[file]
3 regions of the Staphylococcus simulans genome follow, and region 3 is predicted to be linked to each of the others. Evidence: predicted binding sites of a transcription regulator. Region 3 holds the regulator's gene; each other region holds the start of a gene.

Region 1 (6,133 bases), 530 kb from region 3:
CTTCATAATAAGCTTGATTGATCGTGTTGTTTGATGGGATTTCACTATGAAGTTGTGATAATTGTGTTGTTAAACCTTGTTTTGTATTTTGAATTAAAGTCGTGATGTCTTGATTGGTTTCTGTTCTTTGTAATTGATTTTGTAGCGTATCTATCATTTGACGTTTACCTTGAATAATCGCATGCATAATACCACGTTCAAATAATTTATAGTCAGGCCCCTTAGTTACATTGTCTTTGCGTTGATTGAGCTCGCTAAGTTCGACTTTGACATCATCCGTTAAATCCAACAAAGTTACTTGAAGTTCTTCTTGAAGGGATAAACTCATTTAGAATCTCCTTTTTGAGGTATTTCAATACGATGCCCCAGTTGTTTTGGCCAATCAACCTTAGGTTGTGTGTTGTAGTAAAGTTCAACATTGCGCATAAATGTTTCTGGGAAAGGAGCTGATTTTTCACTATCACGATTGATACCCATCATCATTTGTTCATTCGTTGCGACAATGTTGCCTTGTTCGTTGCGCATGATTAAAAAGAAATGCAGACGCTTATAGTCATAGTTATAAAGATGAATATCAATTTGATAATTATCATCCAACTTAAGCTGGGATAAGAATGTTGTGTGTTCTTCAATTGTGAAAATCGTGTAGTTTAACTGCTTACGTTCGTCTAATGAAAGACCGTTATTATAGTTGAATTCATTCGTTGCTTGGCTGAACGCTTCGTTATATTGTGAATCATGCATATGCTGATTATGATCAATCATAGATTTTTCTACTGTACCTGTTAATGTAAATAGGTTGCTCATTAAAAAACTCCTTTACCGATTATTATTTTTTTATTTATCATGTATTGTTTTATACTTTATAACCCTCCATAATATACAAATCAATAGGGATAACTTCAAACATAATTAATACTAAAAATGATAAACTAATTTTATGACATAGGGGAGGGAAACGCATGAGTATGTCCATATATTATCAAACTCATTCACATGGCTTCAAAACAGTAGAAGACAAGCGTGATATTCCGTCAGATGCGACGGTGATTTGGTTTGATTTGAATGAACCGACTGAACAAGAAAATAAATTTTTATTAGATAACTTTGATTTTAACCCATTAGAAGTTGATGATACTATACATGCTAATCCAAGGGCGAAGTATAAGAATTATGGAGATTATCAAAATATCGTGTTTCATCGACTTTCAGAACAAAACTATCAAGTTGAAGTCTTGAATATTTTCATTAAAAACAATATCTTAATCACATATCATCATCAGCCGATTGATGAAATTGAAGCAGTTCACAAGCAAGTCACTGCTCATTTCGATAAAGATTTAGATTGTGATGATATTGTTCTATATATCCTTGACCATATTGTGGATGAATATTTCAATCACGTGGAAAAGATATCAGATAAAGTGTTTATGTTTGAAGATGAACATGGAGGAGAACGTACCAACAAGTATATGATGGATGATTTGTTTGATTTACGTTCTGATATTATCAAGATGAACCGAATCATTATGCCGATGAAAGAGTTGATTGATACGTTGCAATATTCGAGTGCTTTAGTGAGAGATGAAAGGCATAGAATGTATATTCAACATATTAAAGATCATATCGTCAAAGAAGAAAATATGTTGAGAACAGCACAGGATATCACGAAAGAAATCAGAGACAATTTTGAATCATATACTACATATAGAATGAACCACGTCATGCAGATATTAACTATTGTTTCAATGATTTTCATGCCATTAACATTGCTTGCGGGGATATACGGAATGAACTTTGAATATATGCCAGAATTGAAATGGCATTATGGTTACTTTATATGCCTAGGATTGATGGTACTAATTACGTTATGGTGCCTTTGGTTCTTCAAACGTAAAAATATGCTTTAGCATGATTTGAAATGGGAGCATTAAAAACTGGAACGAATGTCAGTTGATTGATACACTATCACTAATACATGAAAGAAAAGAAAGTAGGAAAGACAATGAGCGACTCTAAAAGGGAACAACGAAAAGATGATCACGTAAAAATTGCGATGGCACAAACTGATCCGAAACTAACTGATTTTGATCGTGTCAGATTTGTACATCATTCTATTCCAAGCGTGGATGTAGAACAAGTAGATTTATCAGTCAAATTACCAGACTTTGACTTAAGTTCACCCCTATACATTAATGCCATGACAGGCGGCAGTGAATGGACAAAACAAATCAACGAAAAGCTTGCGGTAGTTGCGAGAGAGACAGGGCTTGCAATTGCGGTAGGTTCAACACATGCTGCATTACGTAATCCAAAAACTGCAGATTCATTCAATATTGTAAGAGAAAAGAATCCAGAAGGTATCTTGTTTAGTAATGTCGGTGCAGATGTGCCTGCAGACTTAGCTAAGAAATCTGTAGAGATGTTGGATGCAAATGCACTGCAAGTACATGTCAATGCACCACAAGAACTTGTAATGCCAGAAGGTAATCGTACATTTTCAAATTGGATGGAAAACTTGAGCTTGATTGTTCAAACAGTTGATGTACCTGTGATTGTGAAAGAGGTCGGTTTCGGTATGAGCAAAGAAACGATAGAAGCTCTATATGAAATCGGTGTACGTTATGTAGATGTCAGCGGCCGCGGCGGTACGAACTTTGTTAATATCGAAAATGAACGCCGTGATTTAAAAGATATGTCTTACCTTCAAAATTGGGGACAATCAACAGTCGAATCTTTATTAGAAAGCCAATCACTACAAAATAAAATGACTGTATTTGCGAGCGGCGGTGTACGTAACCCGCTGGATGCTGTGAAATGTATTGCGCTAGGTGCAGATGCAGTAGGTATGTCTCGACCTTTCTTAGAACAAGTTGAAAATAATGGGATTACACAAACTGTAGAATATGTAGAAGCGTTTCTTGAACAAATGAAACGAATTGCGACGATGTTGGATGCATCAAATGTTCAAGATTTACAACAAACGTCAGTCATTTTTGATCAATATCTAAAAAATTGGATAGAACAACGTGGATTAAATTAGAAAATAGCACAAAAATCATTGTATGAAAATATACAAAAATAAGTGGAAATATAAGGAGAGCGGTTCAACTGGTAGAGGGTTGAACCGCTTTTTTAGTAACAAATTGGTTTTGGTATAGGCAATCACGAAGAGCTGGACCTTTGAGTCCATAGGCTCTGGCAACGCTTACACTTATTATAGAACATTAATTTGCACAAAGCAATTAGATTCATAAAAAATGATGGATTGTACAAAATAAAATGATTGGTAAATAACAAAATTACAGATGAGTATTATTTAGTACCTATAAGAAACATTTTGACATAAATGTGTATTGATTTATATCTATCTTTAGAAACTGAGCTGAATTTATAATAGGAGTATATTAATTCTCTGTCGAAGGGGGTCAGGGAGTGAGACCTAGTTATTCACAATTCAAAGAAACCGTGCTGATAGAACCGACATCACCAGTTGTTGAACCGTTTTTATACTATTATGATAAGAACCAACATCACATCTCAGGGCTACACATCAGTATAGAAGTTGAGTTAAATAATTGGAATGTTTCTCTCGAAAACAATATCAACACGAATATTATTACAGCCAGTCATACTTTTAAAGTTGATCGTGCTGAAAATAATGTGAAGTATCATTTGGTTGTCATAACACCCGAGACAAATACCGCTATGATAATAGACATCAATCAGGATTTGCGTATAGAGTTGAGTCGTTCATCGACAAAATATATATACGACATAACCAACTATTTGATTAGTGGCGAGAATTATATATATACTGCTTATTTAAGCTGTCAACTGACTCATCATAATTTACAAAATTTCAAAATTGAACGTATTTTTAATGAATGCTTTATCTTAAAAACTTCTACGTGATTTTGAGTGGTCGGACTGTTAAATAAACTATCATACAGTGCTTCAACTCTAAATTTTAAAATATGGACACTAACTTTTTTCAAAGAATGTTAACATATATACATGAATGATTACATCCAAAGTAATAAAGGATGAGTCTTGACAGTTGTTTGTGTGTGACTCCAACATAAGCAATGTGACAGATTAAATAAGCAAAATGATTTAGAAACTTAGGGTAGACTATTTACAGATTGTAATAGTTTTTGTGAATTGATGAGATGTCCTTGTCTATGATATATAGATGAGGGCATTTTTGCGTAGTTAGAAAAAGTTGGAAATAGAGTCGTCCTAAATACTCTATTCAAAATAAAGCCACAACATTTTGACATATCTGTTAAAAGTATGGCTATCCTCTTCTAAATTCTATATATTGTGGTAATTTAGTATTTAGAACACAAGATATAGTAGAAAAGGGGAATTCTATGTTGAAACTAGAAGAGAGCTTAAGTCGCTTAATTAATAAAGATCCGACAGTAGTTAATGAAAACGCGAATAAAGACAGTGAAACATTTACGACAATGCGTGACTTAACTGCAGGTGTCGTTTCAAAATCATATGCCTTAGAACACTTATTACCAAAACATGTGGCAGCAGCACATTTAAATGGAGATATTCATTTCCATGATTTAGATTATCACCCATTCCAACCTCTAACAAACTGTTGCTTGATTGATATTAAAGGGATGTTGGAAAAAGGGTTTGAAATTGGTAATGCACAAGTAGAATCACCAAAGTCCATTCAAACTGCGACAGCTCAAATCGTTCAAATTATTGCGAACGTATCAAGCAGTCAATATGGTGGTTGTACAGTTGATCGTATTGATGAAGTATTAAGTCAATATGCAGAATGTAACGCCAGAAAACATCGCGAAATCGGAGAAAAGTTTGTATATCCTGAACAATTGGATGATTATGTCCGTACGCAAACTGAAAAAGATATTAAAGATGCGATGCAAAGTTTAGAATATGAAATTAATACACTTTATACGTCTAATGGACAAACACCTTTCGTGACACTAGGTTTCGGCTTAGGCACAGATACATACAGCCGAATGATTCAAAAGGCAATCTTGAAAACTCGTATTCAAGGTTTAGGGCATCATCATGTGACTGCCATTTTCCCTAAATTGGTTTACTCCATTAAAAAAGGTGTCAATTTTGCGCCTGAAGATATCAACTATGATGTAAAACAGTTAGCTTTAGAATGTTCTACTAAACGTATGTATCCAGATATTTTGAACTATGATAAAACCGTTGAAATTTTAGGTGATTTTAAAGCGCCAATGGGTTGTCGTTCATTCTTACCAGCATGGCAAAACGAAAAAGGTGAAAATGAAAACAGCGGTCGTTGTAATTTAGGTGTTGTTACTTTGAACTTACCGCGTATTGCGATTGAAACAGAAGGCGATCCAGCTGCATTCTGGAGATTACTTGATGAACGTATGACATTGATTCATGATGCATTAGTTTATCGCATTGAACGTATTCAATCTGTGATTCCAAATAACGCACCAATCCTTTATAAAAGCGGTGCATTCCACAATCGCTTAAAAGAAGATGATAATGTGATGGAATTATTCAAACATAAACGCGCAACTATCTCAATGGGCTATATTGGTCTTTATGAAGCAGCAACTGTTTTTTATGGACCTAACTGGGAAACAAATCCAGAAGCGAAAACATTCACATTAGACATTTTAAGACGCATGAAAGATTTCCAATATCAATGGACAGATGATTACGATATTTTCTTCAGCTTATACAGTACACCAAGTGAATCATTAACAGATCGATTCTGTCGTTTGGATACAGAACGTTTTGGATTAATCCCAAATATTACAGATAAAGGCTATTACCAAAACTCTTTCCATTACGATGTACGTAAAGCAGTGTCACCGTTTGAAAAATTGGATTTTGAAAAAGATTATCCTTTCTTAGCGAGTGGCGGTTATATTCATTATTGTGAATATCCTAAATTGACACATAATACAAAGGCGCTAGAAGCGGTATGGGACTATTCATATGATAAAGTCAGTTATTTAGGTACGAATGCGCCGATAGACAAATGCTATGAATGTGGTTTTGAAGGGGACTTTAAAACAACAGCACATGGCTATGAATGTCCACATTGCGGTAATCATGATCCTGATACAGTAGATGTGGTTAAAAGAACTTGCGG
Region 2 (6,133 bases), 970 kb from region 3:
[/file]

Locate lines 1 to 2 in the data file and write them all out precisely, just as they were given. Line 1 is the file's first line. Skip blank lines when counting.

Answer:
3 regions of the Staphylococcus simulans genome follow, and region 3 is predicted to be linked to each of the others. Evidence: predicted binding sites of a transcription regulator. Region 3 holds the regulator's gene; each other region holds the start of a gene.

Region 1 (6,133 bases), 530 kb from region 3: